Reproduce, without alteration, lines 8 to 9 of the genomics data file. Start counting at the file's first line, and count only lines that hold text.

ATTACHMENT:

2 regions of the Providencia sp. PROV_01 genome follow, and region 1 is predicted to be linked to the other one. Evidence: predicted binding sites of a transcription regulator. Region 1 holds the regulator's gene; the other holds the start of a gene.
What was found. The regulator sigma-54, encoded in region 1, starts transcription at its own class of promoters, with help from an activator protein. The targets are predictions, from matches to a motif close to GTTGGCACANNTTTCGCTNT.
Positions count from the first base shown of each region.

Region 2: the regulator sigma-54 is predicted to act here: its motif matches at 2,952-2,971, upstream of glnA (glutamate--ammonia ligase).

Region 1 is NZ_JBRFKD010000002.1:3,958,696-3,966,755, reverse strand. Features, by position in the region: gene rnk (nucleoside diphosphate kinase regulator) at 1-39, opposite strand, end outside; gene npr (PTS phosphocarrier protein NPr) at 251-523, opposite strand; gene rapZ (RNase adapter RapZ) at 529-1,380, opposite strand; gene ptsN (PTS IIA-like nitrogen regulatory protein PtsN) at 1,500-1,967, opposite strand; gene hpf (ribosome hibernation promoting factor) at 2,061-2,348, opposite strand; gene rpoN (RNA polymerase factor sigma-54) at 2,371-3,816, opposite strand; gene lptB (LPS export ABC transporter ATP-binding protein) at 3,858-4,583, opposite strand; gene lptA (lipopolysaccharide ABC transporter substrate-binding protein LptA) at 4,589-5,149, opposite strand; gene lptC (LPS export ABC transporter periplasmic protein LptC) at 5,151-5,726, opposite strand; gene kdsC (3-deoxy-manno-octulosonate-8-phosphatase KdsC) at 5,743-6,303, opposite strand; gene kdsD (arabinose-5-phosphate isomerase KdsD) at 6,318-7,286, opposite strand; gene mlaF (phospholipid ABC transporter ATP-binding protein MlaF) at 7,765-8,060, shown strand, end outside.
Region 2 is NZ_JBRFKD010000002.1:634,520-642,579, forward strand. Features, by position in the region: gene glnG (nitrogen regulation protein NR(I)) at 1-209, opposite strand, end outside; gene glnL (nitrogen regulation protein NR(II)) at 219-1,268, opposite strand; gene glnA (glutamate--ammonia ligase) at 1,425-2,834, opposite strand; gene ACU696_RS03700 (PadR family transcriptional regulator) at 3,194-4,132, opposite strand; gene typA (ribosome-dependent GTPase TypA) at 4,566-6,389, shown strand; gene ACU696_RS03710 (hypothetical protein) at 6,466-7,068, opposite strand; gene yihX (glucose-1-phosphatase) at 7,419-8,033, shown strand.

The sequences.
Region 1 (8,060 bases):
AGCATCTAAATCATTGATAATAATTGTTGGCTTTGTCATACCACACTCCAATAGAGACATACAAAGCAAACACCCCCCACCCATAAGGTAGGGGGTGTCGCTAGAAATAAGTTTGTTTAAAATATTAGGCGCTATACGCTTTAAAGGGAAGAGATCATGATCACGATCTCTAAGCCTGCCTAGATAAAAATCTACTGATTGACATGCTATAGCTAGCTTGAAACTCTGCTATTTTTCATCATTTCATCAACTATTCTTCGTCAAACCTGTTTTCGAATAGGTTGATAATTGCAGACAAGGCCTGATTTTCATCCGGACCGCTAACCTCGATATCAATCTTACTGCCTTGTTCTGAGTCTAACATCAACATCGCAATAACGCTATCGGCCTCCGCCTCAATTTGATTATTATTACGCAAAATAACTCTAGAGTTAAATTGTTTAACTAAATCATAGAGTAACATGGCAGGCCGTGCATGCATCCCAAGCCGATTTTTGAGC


Region 1 (8,060 bases):
AGCATCTAAATCATTGATAATAATTGTTGGCTTTGTCATACCACACTCCAATAGAGACATACAAAGCAAACACCCCCCACCCATAAGGTAGGGGGTGTCGCTAGAAATAAGTTTGTTTAAAATATTAGGCGCTATACGCTTTAAAGGGAAGAGATCATGATCACGATCTCTAAGCCTGCCTAGATAAAAATCTACTGATTGACATGCTATAGCTAGCTTGAAACTCTGCTATTTTTCATCATTTCATCAACTATTCTTCGTCAAACCTGTTTTCGAATAGGTTGATAATTGCAGACAAGGCCTGATTTTCATCCGGACCGCTAACCTCGATATCAATCTTACTGCCTTGTTCTGAGTCTAACATCAACATCGCAATAACGCTATCGGCCTCCGCCTCAATTTGATTATTATTACGCAAAATAACTCTAGAGTTAAATTGTTTAACTAAATCATAGAGTAACATGGCAGGCCGTGCATGCATCCCAAGCCGATTTTTGAGC